More than a few close observers of court trials and those who’ve joined in to watch the criminal trial of former Minneapolis cop Derek Chauvin, accused of murdering George Floyd, have been angered by the efforts of defense attorneys to paint Mr. Floyd as a criminal and drug dealer who caused his own death.
Dr. Rashawn Ray said while it’s clear that defense lawyers are drawing on common stereotypes about Black bodies and the obvious biases in criminal justice, he believes that former Minneapolis police officer Derek Chauvin should be convicted.
“Well, I think it’s a few things to note: We’ve seen every law enforcement officer testify that what he did was unreasonable. It will have a huge sway on the jury,” said Dr. Ray, a professor of sociology at the University of Maryland, College Park. “They view officers as experts. It’s clear that the defense is using excited delirium as a cause of death, racial tropes to justify state-sanctioned murder by a police officer and talking about drugs and saying a knee was not on his neck.”
Dr. Ray, a David M. Rubenstein Fellow at The Brookings Institution, said even though there are things that should happen and even with videos and a range of witnesses across ages and profession, people are still not sure Chauvin—who is charged with second-degree murder, second-degree manslaughter and third-degree murder after kneeling on George Floyd’s neck for more than nine minutes while he was handcuffed and lying face down on the ground—will be convicted.
“A diverse jury means you’re more likely to get a conviction, but I don’t know what the jury is responding to, what they’re thinking about. The evidence should be overwhelming at this point. Having three charges helps. People would be upset if he gets manslaughter. With three charges I would hope one sticks,” he said.
The police-involved killing triggered widespread national and global protests and demonstrations demanding an end to state-sanctioned murders, police brutality and racial injustice and ignited a sustained, significant, and pervasive social justice movement.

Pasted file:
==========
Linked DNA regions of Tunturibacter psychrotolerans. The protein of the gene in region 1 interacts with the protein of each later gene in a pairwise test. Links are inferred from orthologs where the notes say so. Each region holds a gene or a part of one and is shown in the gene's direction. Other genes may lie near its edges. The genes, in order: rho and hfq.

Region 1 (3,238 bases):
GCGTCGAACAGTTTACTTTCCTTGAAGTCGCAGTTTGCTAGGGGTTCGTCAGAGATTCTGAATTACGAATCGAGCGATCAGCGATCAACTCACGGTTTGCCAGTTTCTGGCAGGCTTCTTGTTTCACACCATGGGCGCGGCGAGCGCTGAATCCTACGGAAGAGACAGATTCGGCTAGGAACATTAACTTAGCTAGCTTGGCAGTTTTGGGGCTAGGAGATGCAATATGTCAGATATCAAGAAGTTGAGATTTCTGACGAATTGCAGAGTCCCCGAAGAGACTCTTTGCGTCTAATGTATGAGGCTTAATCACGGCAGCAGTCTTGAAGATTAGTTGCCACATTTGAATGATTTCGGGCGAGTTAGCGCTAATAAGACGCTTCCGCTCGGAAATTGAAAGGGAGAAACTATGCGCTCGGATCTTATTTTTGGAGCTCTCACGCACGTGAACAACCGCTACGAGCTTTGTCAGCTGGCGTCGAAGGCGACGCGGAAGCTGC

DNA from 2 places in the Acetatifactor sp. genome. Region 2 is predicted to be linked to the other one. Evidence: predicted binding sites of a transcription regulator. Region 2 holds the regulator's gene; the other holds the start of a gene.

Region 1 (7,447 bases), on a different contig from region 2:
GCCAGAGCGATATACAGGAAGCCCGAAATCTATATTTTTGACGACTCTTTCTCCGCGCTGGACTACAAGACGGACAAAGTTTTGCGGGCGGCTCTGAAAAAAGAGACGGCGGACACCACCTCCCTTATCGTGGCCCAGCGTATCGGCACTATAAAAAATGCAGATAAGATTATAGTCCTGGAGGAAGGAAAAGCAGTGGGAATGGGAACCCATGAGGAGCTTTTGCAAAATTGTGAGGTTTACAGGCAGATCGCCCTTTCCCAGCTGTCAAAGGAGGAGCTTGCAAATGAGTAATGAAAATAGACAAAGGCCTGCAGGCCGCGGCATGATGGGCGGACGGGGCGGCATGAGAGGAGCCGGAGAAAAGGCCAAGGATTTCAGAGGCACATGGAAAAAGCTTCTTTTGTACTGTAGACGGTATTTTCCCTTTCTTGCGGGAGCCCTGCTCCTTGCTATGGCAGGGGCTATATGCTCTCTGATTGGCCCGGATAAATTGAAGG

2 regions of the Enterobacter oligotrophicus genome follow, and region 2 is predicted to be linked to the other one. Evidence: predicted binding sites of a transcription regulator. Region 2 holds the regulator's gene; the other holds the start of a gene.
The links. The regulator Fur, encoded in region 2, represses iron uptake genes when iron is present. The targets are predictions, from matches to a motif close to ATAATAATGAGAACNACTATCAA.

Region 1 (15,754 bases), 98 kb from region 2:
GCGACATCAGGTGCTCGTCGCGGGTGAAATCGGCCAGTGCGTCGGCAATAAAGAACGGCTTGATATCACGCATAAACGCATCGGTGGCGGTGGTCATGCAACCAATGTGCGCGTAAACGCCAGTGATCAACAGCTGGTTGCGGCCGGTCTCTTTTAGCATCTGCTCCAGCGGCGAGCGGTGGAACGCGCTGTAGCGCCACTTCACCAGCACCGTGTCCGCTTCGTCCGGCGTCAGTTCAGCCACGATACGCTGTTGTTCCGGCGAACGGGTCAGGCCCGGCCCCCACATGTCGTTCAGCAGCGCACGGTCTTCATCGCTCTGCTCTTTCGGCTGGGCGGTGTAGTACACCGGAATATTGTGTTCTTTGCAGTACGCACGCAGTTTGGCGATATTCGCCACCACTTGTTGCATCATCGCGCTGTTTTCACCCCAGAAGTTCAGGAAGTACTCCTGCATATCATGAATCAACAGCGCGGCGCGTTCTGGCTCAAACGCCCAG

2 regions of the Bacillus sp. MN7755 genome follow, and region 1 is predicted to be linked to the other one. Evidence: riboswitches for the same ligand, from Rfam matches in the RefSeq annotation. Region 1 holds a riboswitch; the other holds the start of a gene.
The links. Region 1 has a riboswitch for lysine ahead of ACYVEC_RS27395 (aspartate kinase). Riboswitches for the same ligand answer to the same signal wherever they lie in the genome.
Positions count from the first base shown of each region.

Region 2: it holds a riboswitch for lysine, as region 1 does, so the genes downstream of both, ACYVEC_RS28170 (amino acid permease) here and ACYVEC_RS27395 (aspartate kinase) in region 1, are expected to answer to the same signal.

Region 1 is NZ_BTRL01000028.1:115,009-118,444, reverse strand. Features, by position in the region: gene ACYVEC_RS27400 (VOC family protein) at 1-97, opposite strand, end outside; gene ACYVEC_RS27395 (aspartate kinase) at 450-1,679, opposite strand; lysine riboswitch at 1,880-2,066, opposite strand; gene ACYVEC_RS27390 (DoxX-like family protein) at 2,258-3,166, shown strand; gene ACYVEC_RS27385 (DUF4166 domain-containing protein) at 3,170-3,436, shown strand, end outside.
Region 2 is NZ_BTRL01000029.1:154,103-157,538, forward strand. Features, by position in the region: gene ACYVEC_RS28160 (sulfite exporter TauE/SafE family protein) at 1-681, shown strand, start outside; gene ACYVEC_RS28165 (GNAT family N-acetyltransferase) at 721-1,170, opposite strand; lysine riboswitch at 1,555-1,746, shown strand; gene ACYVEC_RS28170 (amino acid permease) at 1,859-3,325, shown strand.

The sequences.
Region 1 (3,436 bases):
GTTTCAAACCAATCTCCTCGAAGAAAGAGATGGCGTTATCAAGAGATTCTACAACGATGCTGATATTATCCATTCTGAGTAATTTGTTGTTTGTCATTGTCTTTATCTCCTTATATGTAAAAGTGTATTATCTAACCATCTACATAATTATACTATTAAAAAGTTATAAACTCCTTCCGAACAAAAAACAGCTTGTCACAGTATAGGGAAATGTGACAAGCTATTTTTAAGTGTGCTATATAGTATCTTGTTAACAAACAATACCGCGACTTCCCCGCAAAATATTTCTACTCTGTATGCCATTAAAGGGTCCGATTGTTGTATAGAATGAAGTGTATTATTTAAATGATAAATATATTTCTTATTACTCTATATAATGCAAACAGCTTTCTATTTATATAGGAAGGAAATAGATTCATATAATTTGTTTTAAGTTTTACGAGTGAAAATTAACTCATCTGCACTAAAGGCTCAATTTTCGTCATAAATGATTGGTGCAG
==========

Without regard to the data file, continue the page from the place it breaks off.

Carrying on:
D.C. journalist and commentator Jamila Bey said there’s a reason why in cases such as this the burden of proof determining guilt is so impossibly high and that despite clear video evidence and what people saw, the defense attorneys for Derek Chauvin continue to push a narrative not rooted in reality.
Ms. Bey—who said she can’t stomach watching the proceedings but has been reading the transcripts—said what the public is seeing is by design.
“I believe that the American criminal justice system is so broken that to expect it to work is to set yourself up for disappointment,” she told The Final Call. “We’ve seen all over the country open and shut cases, but nothing happened because the perpetrators were in blue. Qualified immunity is a powerful thing. I’m hard pressed to think of any of them in law enforcement who’ve served real time.”
Ms. Bey, a journalist, public speaker, and political commentator, said while it’s trendy for people to remind others that modern police departments are descended from slave patrols, the role that law enforcement plays in modern society goes much deeper.
“This wasn’t just about rounding up fugitives and bringing them back to the plantation. This was about maintaining order,” she said “Black people had to be terrorized to be controlled. Raping women, gang-rapes and brutality was to send a message to their family. Or they were raped for fun or because it was Wednesday. The ability of police officers to act with impunity against Black people was total.
“There’s ruling class and protectors of the ruling class. Cops are there to protect the elite,” Ms. Bey explained. “I’ve studied law and politics. I know what’s supposed to happen. But, why would I think that a Black man with a White woman who’s his girlfriend would ever get justice? The laws don’t apply when it’s a cop or when you’re Black. White America requires a subjugated Black nation. That happens with militarized police jacked up on steroids and departments infiltrated by card-carrying White supremacists.”
Ms. Bey said she believes that Chauvin will get a minimal sentence because if he’s convicted of murder, “to do so would indict all of law enforcement.” But she said she doesn’t think he will be acquitted either.
“To convict is to convict everywhere,” she said “That would require a restructuring that they don’t want to do. They got Al Capone on tax evasion. There are ways to get the people you want to go down. I think he will go down. Acquittal will mean more burning and the diminution of American standing in the world.